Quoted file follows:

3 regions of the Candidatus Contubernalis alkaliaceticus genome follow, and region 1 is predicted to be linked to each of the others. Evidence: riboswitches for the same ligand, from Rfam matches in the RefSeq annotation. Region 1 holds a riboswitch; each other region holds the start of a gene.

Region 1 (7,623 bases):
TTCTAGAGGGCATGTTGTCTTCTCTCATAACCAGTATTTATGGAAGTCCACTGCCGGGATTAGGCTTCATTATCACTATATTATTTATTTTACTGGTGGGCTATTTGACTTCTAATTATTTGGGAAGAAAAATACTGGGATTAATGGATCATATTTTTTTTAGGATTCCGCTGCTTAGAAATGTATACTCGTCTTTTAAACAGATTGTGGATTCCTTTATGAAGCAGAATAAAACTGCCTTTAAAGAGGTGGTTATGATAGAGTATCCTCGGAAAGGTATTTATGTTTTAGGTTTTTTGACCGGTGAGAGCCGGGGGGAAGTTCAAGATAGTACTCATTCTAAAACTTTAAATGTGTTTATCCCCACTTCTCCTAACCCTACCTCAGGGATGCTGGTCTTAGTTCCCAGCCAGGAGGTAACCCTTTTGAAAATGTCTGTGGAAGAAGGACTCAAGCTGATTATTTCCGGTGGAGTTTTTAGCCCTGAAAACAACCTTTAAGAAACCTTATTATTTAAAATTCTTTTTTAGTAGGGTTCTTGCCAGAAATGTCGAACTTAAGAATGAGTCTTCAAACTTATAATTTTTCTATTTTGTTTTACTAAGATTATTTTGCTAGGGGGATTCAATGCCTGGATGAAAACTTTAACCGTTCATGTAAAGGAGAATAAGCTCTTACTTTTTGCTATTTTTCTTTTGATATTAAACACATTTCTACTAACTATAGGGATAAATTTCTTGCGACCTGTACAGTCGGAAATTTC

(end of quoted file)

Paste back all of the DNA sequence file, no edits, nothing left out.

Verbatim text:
3 regions of the Candidatus Contubernalis alkaliaceticus genome follow, and region 1 is predicted to be linked to each of the others. Evidence: riboswitches for the same ligand, from Rfam matches in the RefSeq annotation. Region 1 holds a riboswitch; each other region holds the start of a gene.

Region 1 (7,623 bases):
TTCTAGAGGGCATGTTGTCTTCTCTCATAACCAGTATTTATGGAAGTCCACTGCCGGGATTAGGCTTCATTATCACTATATTATTTATTTTACTGGTGGGCTATTTGACTTCTAATTATTTGGGAAGAAAAATACTGGGATTAATGGATCATATTTTTTTTAGGATTCCGCTGCTTAGAAATGTATACTCGTCTTTTAAACAGATTGTGGATTCCTTTATGAAGCAGAATAAAACTGCCTTTAAAGAGGTGGTTATGATAGAGTATCCTCGGAAAGGTATTTATGTTTTAGGTTTTTTGACCGGTGAGAGCCGGGGGGAAGTTCAAGATAGTACTCATTCTAAAACTTTAAATGTGTTTATCCCCACTTCTCCTAACCCTACCTCAGGGATGCTGGTCTTAGTTCCCAGCCAGGAGGTAACCCTTTTGAAAATGTCTGTGGAAGAAGGACTCAAGCTGATTATTTCCGGTGGAGTTTTTAGCCCTGAAAACAACCTTTAAGAAACCTTATTATTTAAAATTCTTTTTTAGTAGGGTTCTTGCCAGAAATGTCGAACTTAAGAATGAGTCTTCAAACTTATAATTTTTCTATTTTGTTTTACTAAGATTATTTTGCTAGGGGGATTCAATGCCTGGATGAAAACTTTAACCGTTCATGTAAAGGAGAATAAGCTCTTACTTTTTGCTATTTTTCTTTTGATATTAAACACATTTCTACTAACTATAGGGATAAATTTCTTGCGACCTGTACAGTCGGAAATTTC